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After the obligatory stop for cholitas peddling souvenirs, we made it out onto the salt flats. The Salar formed as a result of transformations between several prehistoric lakes. The dried remnants is now covered by a few meters of flat salt crust – now used for transport, scraping salt and an salt block igloo hotel.

This was time for the postcard tourist pictures. The clear landscape allows for some amazing pictures as it can warp and bend perspectives. The white acts as a blank canvas.

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Incahuasi “Island” rose out of the long flat white. Located in the centre of the flats it was a small oasis of cactus. We had time to explore the surrounds and admire the armadas of vehicles traveling across the ocean, leaving long tracks in their wake.

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That night we stopped off to sleep at a small town nearby. Our accommodation was a small house in a dusty town – full of chickens and chicken wire. Dinner was almond cookies followed by a hot meal that Waldo’s sweetheart prepared. High in the Andes the temperatures again plummeted rapidly overnight, we climbed into a small bed with heavy blankets.

The following day was a long drive, climbing up into the Eduardo Avaroa Andean National Park, 5000m high in the Andes at the base of Bolivia. Here was a park that had such a diverse range of geographies from geothermal geysers, to snowy mountains, crimson algal lakes to windswept stones. We saw vicuna running wild and chinchilla hiding in the cliff faces. We chewed some coca leaves with a small amount alkaloid. The desired effect was to stave the effects of altitude sickness. Luckily we were also taking diamox for that.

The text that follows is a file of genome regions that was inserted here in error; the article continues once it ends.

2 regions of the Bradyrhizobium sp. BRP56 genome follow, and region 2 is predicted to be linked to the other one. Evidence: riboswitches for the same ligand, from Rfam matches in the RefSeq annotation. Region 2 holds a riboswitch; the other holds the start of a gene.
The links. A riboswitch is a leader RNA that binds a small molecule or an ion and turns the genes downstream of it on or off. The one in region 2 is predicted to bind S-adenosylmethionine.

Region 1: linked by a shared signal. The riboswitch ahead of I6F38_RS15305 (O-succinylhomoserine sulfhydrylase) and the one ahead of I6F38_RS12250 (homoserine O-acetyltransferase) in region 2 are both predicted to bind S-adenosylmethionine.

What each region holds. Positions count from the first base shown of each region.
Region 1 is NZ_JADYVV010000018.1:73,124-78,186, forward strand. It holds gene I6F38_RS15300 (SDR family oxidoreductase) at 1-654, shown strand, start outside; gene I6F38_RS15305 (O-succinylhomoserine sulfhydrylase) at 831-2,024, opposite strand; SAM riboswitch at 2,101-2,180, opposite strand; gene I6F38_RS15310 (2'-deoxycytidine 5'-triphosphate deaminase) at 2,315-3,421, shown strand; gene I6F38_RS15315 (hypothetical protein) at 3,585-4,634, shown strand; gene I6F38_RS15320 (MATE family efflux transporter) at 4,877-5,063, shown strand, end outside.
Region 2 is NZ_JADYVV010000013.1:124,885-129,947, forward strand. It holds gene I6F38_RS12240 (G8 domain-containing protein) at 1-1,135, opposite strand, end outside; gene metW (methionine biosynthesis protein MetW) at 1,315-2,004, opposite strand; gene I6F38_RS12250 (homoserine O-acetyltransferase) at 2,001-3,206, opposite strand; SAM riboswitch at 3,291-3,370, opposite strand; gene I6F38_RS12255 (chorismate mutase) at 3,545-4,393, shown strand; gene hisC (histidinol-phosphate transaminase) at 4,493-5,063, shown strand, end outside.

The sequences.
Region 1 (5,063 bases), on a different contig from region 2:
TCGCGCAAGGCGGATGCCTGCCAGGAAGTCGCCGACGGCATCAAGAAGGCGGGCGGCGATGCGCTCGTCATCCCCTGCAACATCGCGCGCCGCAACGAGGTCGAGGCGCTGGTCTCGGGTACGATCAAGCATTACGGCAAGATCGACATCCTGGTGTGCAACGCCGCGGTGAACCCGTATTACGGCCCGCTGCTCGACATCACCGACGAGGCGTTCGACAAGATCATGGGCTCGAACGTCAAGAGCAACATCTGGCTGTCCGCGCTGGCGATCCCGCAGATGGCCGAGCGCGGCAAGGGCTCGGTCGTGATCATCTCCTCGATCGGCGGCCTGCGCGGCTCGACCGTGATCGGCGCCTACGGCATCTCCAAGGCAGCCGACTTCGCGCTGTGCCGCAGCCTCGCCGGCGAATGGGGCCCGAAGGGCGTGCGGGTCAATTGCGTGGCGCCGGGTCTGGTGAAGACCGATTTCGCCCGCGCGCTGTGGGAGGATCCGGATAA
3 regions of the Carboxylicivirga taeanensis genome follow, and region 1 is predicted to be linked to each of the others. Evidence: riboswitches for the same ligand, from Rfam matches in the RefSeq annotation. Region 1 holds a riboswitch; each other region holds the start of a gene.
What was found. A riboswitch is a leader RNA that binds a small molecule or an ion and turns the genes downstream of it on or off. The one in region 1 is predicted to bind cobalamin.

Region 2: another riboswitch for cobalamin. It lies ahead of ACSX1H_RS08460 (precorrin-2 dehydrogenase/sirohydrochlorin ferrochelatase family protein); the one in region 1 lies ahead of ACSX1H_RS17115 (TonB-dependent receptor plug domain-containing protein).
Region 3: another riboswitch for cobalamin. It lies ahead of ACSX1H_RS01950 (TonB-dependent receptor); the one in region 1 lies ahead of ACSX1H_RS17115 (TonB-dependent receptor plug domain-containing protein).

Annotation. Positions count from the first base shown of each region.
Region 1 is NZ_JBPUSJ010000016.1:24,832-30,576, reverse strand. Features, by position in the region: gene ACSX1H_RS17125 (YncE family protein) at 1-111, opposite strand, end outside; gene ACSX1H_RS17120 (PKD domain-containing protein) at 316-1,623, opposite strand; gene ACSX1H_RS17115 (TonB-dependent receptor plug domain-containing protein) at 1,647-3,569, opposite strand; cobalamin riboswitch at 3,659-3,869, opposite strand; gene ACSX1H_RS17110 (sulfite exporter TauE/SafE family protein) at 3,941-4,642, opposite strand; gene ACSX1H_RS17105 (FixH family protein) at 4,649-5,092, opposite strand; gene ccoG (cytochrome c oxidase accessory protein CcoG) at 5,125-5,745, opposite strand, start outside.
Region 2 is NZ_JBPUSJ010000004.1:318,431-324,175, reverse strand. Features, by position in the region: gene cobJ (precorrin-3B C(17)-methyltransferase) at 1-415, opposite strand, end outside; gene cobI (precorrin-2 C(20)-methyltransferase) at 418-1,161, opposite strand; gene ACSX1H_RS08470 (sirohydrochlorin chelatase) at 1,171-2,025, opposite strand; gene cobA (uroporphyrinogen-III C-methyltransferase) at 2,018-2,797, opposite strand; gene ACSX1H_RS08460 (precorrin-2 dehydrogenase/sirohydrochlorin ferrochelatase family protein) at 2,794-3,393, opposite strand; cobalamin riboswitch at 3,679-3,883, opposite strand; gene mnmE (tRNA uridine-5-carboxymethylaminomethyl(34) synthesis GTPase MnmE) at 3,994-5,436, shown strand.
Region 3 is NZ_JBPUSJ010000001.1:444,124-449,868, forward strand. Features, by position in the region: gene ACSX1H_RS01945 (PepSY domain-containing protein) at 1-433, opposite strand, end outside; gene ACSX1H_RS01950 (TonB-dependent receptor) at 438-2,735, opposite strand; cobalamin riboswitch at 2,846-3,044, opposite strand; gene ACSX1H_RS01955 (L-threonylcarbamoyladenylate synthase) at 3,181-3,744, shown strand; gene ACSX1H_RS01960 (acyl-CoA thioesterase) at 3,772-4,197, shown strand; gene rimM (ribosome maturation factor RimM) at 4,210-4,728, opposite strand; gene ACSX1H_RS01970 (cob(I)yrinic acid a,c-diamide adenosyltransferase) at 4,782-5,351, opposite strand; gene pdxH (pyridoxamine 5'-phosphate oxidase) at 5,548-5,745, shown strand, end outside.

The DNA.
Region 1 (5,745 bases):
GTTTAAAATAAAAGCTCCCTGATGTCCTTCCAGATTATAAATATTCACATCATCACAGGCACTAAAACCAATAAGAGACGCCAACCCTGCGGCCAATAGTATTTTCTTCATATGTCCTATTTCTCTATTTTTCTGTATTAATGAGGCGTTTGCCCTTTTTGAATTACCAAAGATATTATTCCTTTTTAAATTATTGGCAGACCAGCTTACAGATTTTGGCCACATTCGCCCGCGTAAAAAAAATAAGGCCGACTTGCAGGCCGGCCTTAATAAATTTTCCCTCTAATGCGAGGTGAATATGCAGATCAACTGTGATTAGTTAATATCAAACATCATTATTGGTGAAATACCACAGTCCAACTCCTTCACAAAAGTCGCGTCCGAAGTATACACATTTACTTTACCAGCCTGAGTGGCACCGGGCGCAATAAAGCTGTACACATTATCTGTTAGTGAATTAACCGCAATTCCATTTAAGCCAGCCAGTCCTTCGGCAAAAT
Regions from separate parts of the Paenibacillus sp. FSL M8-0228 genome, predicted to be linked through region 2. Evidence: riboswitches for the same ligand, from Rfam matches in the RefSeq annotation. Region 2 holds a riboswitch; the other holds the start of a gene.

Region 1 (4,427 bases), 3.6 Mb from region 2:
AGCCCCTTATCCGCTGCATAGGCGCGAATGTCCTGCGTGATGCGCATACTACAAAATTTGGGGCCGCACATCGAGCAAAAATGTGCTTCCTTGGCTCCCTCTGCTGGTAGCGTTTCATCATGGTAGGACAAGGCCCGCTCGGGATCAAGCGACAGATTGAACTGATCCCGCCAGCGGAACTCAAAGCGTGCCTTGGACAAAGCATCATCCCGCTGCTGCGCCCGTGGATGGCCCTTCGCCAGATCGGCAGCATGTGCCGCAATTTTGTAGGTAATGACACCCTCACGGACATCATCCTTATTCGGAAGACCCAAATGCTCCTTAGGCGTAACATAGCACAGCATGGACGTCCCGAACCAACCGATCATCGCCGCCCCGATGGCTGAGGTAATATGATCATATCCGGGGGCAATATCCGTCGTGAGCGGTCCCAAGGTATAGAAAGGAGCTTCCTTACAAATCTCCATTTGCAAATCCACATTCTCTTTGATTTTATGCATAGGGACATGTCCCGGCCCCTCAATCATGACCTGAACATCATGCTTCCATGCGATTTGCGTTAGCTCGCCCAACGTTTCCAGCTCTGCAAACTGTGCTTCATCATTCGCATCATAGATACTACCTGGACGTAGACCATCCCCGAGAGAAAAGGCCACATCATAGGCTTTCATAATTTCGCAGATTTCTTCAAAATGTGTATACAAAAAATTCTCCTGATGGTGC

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Up at nearly the highest point we found Laguna Colorado, with its deep red hues dotted with thousands of flamingos. Apparently these are naturally white, but are coloured pink from the algae they eat just below the surface.

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That night Mitch had trouble sleeping at altitude and in the cold – he was without his CPAP ventilator he had been using the last several months to test for aponea. He took to sneaking into the snacks after several hours tossing and turning awake. Tam, thinking some Andean rat had snuck into the Pringles quickly admonished him and for some strange reason, after this “good night”, he found it much easier to get some sleep.

Descending back down to Uyuni we stopped at several small villages, meeting with other travel groups for soup and pan (dry stale bread) while the drivers exchanged stories and cigarettes. Herds of llama roamed the streets and were chased by children. Most of the adults seemed to be out of town.

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Once back, we opted for the luxury bus. Splashing out and enjoying the modern comforts of shock absorbers all the way back to La Paz. The bus even had a steward who dished out chips and cheese sandwiches. We were quickly learning how to travel.